Pokemon Go craze in Singapore: Everyone's talking about it, from police to National Gallery

A Pokemon Go player trying out the game at Orchard MRT station.
A Pokemon Go player trying out the game at Orchard MRT station.ST PHOTO: TIFFANY GOH
Players catching Pokemon outside Ion Orchard, where lures were released to attract more monsters.
Players catching Pokemon outside Ion Orchard, where lures were released to attract more monsters.ST PHOTO: TIFFANY GOH

SINGAPORE - The Pokemon Go craze has officially landed on Singapore's shores on Saturday (Aug 6).

The police released a lengthy advisory on the game, urging players to place their personal safety before "catching 'em all".

"The Pokemon GO craze has seen reports of accidents, injuries and even crimes in countries where it has already been launched," it said on Facebook. It advised Pokemon Go players to not play and drive at the same time, and to educate children to "stranger-danger" at Pokestops.

The popular mobile game was released in Singapore and 14 other Asia and Oceanic countries on Saturday morning (Aug 6), and it didn't take long for other mentions to start appearing on social media.

The Republic of Singapore Air Force (RSAF) was one of the quickest to react, posting on Facebook at around 9.35am. "Seems like our planes are not the only ones flying around the island today!" it said, while also reminding players not to trespass into air bases and camps.

The Singapore Civil Defence Force (SCDF) reminded the public that all SCDF camps and units, including fire stations, are restricted areas and not accessible without clearance.

Similarly, the Army reminded people not to use the camera on their phones in military camps, even in green zones where devices with cameras are allowed. Military camp grounds are also off-limits to the general public without clearance.

Minister of State for Manpower Teo Ser Luck was also quick to share a photo of him playing the game. The Pasir Ris-Punggol MP shared a picture of a Charmander at a hawker centre, writing: "You wait...I queue for my bak chor mee first !"

National water agency PUB reminded Pokemon Go players to be safe while hunting monsters.

"We notice that some pokestops are located at/near our waterways. We would like to remind Pokemon trainers to be safe, careful, responsible and not to be carried away with the game," it said, sharing a photo of a Pokestop - a sign at Punggol Park Connector.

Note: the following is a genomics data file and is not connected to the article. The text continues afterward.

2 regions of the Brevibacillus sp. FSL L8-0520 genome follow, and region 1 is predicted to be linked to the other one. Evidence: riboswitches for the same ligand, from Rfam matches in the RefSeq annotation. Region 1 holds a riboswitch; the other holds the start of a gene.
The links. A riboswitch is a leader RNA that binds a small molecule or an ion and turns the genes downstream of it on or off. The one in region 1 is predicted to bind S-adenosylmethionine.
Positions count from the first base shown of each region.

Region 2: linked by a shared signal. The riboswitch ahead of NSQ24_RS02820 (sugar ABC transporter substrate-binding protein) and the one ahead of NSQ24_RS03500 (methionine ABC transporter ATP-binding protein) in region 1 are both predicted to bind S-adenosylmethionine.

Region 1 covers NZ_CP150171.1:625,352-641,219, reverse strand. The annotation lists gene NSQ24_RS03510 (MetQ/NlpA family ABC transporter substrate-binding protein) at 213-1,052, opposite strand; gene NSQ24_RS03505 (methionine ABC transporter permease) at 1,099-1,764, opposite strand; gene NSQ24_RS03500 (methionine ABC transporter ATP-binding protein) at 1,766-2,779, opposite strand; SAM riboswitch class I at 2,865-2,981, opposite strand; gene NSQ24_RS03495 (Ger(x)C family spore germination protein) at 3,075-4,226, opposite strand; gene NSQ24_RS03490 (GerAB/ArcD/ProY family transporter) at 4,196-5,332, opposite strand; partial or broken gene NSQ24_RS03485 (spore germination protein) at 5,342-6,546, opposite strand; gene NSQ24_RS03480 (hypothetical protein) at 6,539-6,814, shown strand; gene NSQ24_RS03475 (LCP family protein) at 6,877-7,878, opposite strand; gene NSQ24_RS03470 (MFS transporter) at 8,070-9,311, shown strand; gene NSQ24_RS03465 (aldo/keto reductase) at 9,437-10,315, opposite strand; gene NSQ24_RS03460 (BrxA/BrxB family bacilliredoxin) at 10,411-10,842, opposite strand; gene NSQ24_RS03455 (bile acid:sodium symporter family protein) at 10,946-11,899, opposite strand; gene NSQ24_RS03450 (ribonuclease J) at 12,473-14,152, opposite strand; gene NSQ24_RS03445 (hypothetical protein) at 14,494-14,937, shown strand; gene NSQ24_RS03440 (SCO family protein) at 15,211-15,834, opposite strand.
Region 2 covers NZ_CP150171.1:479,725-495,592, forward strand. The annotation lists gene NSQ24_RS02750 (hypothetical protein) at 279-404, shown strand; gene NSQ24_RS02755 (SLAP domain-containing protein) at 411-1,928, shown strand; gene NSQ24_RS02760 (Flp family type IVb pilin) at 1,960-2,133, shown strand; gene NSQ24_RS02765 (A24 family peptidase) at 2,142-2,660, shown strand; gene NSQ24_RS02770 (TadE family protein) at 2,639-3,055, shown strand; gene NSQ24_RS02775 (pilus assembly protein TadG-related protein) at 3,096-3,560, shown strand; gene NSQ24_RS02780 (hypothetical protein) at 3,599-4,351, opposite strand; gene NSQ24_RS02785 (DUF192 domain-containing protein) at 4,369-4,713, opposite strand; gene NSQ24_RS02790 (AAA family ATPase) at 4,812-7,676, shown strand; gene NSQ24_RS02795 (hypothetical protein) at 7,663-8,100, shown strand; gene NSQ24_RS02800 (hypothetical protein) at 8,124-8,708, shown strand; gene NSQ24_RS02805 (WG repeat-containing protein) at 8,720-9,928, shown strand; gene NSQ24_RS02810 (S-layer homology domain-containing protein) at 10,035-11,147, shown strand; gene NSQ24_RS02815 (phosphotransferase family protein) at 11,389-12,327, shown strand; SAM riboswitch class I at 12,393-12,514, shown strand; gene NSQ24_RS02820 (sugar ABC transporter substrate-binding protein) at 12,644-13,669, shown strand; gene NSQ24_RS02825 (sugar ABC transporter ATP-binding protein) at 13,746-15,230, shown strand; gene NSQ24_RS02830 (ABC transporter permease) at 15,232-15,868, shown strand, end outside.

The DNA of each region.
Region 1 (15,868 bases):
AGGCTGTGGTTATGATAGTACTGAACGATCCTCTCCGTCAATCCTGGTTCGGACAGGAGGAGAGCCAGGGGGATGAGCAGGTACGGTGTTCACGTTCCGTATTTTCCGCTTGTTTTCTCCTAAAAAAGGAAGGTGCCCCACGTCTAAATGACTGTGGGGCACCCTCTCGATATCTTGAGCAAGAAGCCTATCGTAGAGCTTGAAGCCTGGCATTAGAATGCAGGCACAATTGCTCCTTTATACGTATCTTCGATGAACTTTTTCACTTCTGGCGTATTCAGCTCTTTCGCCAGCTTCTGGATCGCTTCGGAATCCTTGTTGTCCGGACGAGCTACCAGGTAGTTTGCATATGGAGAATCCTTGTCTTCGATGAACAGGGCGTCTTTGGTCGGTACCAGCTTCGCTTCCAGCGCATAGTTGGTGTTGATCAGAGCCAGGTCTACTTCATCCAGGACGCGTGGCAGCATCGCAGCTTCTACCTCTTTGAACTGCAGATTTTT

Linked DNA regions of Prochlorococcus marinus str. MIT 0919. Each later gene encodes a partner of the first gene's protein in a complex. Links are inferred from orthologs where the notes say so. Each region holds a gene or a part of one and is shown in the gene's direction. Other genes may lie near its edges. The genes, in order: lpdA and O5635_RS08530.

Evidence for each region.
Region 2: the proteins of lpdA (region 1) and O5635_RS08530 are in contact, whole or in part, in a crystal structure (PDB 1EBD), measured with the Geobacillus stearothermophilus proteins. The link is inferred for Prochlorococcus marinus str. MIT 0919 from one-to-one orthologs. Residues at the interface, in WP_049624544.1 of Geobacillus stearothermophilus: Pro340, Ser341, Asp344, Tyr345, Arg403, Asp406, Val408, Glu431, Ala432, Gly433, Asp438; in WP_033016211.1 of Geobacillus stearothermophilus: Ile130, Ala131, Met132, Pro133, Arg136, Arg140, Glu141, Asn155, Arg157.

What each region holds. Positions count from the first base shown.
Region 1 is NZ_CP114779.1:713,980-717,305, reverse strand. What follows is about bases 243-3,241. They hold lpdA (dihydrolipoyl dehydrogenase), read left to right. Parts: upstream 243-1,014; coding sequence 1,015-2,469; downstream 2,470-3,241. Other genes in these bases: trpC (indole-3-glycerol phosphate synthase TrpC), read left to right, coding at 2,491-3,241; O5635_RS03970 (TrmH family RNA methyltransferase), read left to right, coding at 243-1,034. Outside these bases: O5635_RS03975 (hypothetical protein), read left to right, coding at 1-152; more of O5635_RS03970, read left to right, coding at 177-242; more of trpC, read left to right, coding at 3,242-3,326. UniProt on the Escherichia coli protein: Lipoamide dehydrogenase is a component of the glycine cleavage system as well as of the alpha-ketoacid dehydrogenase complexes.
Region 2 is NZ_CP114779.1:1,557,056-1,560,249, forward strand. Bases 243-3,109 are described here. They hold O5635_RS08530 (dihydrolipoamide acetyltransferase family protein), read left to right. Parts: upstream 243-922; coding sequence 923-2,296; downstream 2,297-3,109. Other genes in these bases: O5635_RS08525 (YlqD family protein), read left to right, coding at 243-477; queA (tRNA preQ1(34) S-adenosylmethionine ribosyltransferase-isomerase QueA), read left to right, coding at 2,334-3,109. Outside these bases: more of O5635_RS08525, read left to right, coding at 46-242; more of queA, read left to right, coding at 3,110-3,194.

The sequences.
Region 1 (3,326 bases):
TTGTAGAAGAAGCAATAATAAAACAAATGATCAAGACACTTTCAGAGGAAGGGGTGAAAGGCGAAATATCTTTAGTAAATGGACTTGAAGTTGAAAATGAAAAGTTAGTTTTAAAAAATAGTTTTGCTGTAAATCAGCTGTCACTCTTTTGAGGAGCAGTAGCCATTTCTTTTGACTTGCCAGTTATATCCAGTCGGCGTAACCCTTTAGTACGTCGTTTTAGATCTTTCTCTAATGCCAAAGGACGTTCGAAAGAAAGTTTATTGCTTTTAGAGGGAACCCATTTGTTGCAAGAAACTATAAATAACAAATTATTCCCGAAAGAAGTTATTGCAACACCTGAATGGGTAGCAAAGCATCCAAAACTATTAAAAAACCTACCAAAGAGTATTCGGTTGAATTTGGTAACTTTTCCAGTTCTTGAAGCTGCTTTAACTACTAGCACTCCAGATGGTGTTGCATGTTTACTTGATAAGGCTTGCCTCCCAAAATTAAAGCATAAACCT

Ngee Ann Polytechnic was among those who warned people to be safe.

National Gallery Singapore joined in the social media chorus, offering pointers for Pokemon trainers in their premises.

Savvy companies are also taking advantage of the craze.

Swanky shopping mall Ion Orchard will release hundreds of lures - items that attract more Pokemon - at the mall until Aug 21. The mall is also offering rewards to Pokemon Go players and holding a social media contest with shopping vouchers as prizes.

CapitaLand is also running a campaign that involves players snapping screenshots of Pokemon at its malls and uploading them on Instagram for a chance at a reward.

Excited Pokemon trainers were out in the heartlands by lunchtime in the most casual of attire - all the better to beat the afternoon heat while catching Pokemon.

 
 
 
 

At a common outdoor recreational area at Bukit Batok East, trainers were scrambling excitedly when they realised a rare Pokemon was in a nearby field. 

Property agent Dennis Cheng, 24, said the release of the game this morning was "exciting news" for him. 

"It was like a friend just had a baby, and you rush down immediately to see it," he said. "Well I didn't do so immediately, I knew I had to have my breakfast first, but I'm out now catching Pokemon."

Even non-Pokemon fans were jumping in the action, like Mr Choi Hui Teck. "I don't know any Pokemon, but it's an interesting game I wanted to try," said the 43-year old, who works in IT support. 

Eager players have taken to social media to share their excitement and gripes.

Pokemon shot to the top of Singapore trends on Twitter, with 1.22 million Tweets as of 1.30pm on Saturday.

People were sharing locations of gyms and joining in the fever.

But there were many who griped that gyms had been taken over by players with Pokemon that seemed to be too strong for so few hours' play.

Many claimed these players had cheated, calling them "spoofers", although some said that they could have returned home from overseas with strong Pokemon.